Valerie Nieman just won the Sir Walter Raleigh Award for her new novel In the Lonely Backwater. It’s North Carolina’s prize for best fiction of the year. Huzzah! So well deserved.
A sentence from the book:
“Me, I’m a creature like a bear or raccoon, I can live lots of ways. Daughter of Andrew, cleaner of boats, sailor of Bellatrix that I built from a derelict, roamer of woods, scientist, stalker of plants and animals, teller of tales.”
In the Lonely Backwater
Pub date May 10, 2022
Publisher Regal House/Fitzroy Books
- In a single sentence, describe your story or collection.
A whip-smart outsider, 17-year-old Maggie uses science to make sense of a chaotic world with a missing mother and alcoholic father — until gorgeous cousin Charisse’s body is found at the marina they operate and Maggie, prime suspect, is caught between a stalker and a persistent detective.
- Where do you write? What’s on the wall? Is there a cat on the keyboard? A dog at your feet?
I write in a pea-green room, surrounded by books and mementoes of a life spent engaged with words and with nature. I face a wall and not the windows, as I can so easily be pulled away by the flash of a bird or wind turning the leaves in the trees.
- What inspired you to start? A face, an event, a place? How long did it take to write?
The book started around 2008 and was “finished” in 2012, but then had numerous rounds with agents, revisions through the good guidance of friends, until it came clear and was placed with Regal House in 2020. Many elements went into the story, but one very specific moment: when I found this inscription in my senior yearbook: “I hope all our misunderstandings are cleared up. Always remember our great class and me! Love _____.” I don’t remember what had happened, but the various bits and pieces coalesced and the story began to form.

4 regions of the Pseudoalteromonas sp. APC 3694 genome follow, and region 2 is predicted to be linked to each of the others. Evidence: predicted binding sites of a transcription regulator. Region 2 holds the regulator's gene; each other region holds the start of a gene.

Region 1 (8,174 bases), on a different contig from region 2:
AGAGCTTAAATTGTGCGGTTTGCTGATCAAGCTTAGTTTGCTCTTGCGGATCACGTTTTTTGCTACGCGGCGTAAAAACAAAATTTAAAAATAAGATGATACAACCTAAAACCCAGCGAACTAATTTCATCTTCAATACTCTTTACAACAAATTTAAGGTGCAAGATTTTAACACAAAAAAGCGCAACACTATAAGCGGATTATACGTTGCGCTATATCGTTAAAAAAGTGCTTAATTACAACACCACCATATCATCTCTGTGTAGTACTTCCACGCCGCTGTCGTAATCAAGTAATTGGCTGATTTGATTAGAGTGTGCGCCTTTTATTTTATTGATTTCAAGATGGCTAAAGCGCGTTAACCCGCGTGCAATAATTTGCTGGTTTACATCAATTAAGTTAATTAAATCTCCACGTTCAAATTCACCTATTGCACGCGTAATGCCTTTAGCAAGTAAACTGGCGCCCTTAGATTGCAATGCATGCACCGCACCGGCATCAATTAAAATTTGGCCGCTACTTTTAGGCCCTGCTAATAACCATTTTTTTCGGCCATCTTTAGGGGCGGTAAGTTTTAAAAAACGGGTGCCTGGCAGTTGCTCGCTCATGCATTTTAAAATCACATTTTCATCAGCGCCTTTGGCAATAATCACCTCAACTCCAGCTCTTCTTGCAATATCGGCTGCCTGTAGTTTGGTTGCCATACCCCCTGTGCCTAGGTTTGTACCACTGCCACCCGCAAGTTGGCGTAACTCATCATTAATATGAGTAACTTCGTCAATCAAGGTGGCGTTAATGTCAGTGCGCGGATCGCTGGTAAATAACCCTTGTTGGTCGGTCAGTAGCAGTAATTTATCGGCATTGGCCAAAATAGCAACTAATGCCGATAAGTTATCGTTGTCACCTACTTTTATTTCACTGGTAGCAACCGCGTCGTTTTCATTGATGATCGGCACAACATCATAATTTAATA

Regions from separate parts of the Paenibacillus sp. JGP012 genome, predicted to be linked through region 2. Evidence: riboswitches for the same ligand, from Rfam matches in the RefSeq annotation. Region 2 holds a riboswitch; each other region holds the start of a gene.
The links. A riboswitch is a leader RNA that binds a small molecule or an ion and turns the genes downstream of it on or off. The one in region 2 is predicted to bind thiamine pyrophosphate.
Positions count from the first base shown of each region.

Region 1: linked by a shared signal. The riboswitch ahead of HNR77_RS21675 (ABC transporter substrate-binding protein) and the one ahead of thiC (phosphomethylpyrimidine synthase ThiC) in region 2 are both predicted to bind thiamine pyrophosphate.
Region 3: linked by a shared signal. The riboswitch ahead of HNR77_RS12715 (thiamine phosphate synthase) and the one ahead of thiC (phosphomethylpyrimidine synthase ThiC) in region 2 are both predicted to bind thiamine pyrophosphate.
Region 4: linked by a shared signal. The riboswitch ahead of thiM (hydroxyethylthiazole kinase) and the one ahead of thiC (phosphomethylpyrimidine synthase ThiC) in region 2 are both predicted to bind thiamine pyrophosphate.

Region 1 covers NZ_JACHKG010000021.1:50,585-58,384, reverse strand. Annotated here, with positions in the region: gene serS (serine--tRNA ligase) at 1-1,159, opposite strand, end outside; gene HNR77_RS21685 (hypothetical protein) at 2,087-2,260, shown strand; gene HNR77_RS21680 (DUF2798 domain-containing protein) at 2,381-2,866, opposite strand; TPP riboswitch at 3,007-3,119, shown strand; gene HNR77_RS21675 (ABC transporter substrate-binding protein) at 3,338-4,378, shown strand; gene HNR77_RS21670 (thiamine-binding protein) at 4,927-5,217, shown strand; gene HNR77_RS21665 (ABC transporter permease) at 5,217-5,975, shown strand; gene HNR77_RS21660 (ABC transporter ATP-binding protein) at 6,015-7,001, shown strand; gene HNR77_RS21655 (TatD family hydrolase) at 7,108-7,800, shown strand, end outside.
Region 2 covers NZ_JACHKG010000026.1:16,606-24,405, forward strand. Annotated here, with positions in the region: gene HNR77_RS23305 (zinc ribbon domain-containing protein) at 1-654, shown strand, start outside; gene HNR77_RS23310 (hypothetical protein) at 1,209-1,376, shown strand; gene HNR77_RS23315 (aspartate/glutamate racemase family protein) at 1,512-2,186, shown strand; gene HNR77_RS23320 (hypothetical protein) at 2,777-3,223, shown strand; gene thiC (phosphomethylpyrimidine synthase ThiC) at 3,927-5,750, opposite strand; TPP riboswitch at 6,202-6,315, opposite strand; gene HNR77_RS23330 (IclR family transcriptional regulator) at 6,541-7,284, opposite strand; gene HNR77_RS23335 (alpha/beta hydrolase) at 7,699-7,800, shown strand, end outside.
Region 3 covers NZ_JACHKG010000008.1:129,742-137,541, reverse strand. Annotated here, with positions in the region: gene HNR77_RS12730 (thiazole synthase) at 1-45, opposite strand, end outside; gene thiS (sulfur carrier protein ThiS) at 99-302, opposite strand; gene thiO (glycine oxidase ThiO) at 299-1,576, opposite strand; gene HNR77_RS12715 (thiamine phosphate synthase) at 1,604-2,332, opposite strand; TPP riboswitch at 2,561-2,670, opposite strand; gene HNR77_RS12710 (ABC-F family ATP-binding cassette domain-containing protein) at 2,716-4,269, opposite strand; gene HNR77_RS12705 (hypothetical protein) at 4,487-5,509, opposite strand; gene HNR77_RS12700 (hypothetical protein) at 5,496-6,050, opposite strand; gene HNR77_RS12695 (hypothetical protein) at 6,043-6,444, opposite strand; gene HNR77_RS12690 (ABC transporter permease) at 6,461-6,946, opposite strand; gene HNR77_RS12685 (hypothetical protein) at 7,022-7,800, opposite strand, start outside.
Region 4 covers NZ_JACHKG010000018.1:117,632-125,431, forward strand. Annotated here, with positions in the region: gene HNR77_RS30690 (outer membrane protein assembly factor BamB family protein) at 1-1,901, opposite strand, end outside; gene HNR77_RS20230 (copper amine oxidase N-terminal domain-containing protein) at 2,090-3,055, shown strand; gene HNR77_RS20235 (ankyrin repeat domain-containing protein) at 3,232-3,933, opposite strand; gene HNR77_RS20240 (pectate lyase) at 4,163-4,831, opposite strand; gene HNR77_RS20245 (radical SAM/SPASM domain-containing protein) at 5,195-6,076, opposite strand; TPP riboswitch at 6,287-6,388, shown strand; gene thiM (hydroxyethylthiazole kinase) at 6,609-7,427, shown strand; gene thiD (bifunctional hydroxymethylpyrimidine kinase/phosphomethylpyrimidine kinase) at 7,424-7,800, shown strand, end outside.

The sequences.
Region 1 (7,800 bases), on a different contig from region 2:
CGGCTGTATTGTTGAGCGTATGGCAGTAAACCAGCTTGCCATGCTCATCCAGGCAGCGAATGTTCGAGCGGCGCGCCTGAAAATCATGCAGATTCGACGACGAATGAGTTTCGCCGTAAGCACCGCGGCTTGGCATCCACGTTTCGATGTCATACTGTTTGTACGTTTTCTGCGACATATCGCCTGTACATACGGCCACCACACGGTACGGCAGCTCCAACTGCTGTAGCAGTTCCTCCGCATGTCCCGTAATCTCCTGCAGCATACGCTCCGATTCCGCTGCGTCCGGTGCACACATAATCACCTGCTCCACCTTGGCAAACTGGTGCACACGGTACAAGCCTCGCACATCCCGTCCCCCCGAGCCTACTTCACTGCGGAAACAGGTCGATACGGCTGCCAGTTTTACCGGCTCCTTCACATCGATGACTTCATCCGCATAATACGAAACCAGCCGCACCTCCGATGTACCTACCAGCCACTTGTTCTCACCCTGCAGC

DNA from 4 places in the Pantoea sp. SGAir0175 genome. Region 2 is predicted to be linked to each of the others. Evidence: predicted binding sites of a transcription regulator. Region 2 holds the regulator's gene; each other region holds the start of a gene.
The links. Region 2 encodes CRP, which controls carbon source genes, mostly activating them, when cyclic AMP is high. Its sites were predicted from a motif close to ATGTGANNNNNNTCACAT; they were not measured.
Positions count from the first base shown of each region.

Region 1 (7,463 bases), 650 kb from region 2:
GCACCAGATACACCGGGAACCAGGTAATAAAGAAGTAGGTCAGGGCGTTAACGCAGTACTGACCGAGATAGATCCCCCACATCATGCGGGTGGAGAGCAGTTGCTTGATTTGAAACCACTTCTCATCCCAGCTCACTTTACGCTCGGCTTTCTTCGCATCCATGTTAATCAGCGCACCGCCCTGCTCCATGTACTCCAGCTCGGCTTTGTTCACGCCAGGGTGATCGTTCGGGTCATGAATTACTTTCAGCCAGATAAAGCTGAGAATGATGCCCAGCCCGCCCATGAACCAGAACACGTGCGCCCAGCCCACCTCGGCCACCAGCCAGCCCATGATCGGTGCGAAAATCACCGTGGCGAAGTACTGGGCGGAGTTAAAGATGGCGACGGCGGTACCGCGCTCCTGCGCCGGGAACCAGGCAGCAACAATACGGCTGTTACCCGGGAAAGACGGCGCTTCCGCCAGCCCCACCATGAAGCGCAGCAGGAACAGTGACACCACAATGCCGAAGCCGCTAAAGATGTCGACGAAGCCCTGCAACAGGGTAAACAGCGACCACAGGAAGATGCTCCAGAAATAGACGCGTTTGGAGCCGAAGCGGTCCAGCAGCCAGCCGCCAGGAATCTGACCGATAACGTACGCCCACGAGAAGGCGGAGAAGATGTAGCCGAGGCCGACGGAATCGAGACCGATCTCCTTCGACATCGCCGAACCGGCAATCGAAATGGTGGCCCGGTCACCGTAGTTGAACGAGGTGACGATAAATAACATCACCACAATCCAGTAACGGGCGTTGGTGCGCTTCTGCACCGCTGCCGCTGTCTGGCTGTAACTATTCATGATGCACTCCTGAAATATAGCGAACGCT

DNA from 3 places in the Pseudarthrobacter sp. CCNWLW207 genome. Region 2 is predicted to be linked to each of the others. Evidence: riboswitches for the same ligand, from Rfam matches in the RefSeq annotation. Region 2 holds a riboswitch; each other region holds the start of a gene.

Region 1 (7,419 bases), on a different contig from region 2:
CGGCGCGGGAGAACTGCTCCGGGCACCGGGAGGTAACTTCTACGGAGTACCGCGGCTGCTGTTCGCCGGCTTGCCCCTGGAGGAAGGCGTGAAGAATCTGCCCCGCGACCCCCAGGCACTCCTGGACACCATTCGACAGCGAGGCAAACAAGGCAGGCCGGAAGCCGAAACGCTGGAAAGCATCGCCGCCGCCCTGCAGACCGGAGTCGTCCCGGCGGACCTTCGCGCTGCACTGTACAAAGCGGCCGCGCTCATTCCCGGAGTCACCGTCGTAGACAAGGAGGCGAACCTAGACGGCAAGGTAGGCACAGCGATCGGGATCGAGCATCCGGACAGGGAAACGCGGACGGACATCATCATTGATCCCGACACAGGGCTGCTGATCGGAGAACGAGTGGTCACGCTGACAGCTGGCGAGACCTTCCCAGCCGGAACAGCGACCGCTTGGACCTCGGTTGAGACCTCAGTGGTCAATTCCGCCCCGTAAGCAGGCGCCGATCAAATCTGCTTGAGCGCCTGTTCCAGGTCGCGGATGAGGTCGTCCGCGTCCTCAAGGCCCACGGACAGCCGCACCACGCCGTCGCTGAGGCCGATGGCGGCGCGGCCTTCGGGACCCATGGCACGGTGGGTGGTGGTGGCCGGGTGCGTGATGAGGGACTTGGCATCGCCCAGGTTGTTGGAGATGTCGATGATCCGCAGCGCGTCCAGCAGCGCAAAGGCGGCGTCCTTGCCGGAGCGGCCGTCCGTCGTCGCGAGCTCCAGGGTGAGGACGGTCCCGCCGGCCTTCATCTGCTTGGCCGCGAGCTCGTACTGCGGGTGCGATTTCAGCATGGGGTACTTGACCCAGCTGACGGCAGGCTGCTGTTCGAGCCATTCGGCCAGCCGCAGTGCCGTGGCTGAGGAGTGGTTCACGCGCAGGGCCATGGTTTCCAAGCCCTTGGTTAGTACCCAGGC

- How do you keep going when it’s hard–what’s your secret? Your support system? Your writing snack? Coffee or tea?
I keep going because I don’t know any other way to live. I’ve written for most of my life, through tough times and disappointment and some glorious breakthroughs. Coffee–dark chocolate–the occasional dram of Laphroaig–and time spent hiking, fly-fishing, and being on or close to water.
- Tell us about two favorite writers you’ve studied for craft.
Fred Chappell was an early and constant inspiration to write the stories that came to me, whatever their genre, and to value the Appalachian roots of my work: “I Am One of You Forever,” as one of his books is titled. I’m an admirer of Ursula LeGuin and Margaret Atwood.
- What are people saying about your book? Blurb, review, your best friend.
“In the Lonely Backwater is not only a page-turning thriller but also a complex psychological portrait of a young woman dealing with guilt, betrayal, and secrecy. Equally compelling is Nieman’s deep sense of the wonderment of the natural world.”—Dawn Raffel, author of The Strange Case of Dr. Couney
“It’s fantastic! I love your characters, Maggie, her dad, her friends. And the dialogue! It’s so good that I feel I’m right there hiding around in the woods listening in.”—Pete Mock, McIntyre’s Fine Books
“Beautifully written and perfectly paced, In the Lonely Backwater is a great choice for book clubs.”—Donna Meredith in the Southern Literary Review
- Tell us something about yourself that not many people know.
I wandered Iona, visiting the bay where St. Columba came ashore, standing at the mound of Reilig Òdhrain, where Macbeth and a host of other Scottish and Norse kings and chieftains are buried.
- What’s the question you’d like me to ask? Answer it!
Do you consider yourself a novelist or poet?
Both! Equally! Right now I’m working on two novels (not very much with the book tour preparations) and seeing if the 75-80 pages of poetry in my desk drawer form a new collection. There’s a mysterious “something” that goes into making a poetry book, which usually involves laying out all the poems on the floor and then moving them into place. I have a large table so will forego the floor-crawling this time.